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Thu Jul 11, 2013 12:28 pm
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Post Re: Boston Marathon Bombing: The Movie
JamesKunz wrote:
Quoting Marshall McLuhan, eh? In that case, I have no choice as a film fan (even though I think you *do* know what you're talking about) but to cite this: http://www.youtube.com/watch?v=sXJ8tKRlW3E


I don't even need to click on that to know that it's Annie Hall.

Now that I have clicked on it, I can leave that first sentence right where it is and not worry about looking like an idiot.

Ken wrote:
The presentation of the content (i.e. how the message is sent) is what is meant by medium. It does not simply mean the physical medium of film, though that's obviously a component of it. If I tell you a story by a campfire, the medium is my voice, but the medium is also my choice of words, my tonal modulation, and so on. The medium is the sum total of choices the messenger makes in the sending of the message--a medium literally being the intervening stuff that resides between one thing and another. In this case, between message and audience.


I understand what you're saying, I just think that line of thinking is a load of bunk. For one, there are too many elements of any medium that overlap between media to use something so simple to sum everything up. That said, I'll grant you that media are unique enough despite those overlaps to make the case. My big problem with this line of thinking is that it constricts what a medium can be. It's like saying white directors can't direct "black" movies, with the end game limiting white directors to "white" movies, black directors to "black" movies, etc. Sure, all movies use the same base techniques, so they all have something in common on some level. They essentially point a camera at stuff and create some kind of meaning by stringing those images together. There's just too much differentiation between how movies use those images to simplify it down to "the medium is the message" and call it a day.

Ken wrote:
While I won't say it's impossible to dramatize scenes of war on film and have it successfully come off as anti-war, I will say that it's much less likely than we like to think. Our tendency is to aestheticize things--to make them look pretty, cool, artful, or otherwise exciting to our eyes and ears. To make it into a movie, we have to put a frame around it and transform it into something we'd be interested in as a cinematic experience.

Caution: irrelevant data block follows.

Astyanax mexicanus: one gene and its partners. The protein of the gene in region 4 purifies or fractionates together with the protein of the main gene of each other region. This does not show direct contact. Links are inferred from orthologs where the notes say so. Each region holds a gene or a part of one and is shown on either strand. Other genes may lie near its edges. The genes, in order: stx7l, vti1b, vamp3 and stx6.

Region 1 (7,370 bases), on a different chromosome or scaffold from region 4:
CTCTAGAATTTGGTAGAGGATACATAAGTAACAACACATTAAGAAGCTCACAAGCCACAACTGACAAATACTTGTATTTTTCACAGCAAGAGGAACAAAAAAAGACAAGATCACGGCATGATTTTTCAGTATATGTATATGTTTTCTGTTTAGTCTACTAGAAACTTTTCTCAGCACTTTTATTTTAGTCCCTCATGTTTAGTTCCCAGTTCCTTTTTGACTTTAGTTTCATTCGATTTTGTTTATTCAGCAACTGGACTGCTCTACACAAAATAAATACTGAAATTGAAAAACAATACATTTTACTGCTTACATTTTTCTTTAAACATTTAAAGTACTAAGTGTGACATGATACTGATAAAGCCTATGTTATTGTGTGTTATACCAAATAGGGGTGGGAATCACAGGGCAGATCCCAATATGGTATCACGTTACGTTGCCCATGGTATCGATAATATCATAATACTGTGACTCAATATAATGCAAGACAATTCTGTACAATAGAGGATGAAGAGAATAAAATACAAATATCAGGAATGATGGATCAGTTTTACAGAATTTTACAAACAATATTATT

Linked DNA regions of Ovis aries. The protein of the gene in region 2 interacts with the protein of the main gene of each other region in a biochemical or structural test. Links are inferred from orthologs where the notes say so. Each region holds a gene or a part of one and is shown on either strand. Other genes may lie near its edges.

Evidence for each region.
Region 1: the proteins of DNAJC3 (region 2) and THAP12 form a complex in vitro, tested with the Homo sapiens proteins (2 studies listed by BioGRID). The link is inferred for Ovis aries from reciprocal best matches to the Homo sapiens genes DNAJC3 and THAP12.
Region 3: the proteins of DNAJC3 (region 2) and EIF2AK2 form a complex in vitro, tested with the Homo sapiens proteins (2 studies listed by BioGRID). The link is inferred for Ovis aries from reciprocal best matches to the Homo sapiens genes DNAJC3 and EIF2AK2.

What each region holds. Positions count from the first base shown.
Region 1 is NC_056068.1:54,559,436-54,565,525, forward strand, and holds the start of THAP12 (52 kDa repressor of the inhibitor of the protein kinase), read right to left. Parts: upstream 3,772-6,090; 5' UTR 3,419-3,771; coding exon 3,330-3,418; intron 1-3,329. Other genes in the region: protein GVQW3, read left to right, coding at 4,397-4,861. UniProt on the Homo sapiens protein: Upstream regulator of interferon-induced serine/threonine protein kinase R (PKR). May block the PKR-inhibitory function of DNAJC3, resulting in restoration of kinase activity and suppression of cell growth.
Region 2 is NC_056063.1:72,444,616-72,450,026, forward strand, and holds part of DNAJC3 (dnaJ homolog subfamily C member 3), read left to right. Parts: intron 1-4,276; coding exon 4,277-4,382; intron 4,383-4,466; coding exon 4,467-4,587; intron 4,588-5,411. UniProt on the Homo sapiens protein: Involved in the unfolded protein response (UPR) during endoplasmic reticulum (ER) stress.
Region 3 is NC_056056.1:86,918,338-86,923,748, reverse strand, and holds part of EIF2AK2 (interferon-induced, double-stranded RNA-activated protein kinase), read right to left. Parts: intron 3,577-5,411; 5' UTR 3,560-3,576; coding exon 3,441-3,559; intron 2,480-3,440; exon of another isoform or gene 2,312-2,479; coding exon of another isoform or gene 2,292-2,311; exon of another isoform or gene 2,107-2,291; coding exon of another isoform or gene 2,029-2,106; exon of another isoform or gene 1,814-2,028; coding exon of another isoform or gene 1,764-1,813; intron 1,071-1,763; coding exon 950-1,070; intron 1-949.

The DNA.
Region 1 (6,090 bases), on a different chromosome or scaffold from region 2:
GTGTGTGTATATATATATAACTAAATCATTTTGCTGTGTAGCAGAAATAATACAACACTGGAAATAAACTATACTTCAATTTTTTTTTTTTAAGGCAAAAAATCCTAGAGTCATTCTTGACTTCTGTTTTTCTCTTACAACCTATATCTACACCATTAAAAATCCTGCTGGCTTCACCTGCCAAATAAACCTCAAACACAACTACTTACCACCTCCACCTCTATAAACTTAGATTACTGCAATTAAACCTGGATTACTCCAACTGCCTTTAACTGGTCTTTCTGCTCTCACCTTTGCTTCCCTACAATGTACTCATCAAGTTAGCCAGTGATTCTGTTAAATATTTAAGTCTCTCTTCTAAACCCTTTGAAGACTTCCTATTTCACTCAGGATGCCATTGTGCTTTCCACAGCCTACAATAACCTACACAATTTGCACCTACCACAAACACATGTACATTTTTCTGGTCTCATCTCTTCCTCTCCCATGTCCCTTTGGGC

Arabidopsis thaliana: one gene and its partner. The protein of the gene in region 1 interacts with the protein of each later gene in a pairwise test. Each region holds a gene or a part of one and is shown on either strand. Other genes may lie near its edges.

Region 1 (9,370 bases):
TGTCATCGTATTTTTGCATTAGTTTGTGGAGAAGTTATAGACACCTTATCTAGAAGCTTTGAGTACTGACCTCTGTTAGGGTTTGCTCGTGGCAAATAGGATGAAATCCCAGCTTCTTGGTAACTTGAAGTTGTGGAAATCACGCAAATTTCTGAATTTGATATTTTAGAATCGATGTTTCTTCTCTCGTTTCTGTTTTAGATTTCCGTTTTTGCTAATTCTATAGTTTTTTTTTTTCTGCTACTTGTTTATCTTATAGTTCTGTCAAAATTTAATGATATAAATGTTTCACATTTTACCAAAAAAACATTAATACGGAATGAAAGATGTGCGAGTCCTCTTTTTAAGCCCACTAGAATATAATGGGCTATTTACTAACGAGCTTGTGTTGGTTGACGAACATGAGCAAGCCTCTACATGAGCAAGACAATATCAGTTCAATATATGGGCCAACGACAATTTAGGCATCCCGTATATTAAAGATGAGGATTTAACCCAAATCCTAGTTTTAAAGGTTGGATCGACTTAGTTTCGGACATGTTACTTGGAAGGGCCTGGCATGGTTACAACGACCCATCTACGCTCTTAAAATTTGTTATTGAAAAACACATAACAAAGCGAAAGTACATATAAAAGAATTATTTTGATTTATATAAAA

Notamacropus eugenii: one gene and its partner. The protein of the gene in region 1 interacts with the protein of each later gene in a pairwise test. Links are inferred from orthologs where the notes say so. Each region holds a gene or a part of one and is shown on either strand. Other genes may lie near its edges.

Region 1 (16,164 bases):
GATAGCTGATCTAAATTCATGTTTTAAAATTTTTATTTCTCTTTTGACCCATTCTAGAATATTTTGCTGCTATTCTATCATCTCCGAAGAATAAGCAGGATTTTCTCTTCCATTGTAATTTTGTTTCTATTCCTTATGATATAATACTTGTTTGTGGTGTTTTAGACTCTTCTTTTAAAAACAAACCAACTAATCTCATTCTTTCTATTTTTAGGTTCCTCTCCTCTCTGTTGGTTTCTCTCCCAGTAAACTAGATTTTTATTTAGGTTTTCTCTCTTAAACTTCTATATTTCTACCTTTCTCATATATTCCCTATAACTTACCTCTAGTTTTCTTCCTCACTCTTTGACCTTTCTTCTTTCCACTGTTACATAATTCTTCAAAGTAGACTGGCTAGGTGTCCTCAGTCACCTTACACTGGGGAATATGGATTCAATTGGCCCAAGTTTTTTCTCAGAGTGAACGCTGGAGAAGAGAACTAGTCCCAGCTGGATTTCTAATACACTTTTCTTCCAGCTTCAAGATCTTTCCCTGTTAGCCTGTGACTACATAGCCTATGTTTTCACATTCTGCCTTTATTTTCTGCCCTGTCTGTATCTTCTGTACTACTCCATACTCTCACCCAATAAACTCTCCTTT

As an experiment, forget what the characters are chattering about for a moment and focus on the way the images are assembled and tweaked, and remember that cinema is primarily a sensory medium, rather than a literary one. Keep this as a rule of thumb: that which appeals to the senses first is going to win out. Very often, the battle scenes in an ostensibly anti-war film are not made distinguishably different from those in a film that celebrates war heroes and razzes the enemy.


The bolded is precisely my point. I don't disagree with anything you say here, and in the case of a Boston bombing movie think we're unlikely to get anything of real value, but, you know, it is a possiblity.


Thu Jul 11, 2013 1:01 pm
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Post Re: Boston Marathon Bombing: The Movie
PeachyPete wrote:
I understand what you're saying, I just think that line of thinking is a load of bunk. For one, there are too many elements of any medium that overlap between media to use something so simple to sum everything up. That said, I'll grant you that media are unique enough despite those overlaps to make the case. My big problem with this line of thinking is that it constricts what a medium can be. It's like saying white directors can't direct "black" movies, with the end game limiting white directors to "white" movies, black directors to "black" movies, etc. Sure, all movies use the same base techniques, so they all have something in common on some level. They essentially point a camera at stuff and create some kind of meaning by stringing those images together. There's just too much differentiation between how movies use those images to simplify it down to "the medium is the message" and call it a day.


In the bold portion, the latter is the simplest way to state the former. 10 different movies can tell the same story 10 different ways and get 10 different effects. That is why the medium is the message: what is said is indelibly received by the audience according to how it is said. That is the beginning and end of my meaning here. If that is constrictive, it is only in the same way that a tree is constricted from being a gorilla.

I'm not sure how you're defining white movies and black movies here, and I need to know that in order to understand how it's germane to the subject.

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Thu Jul 11, 2013 2:33 pm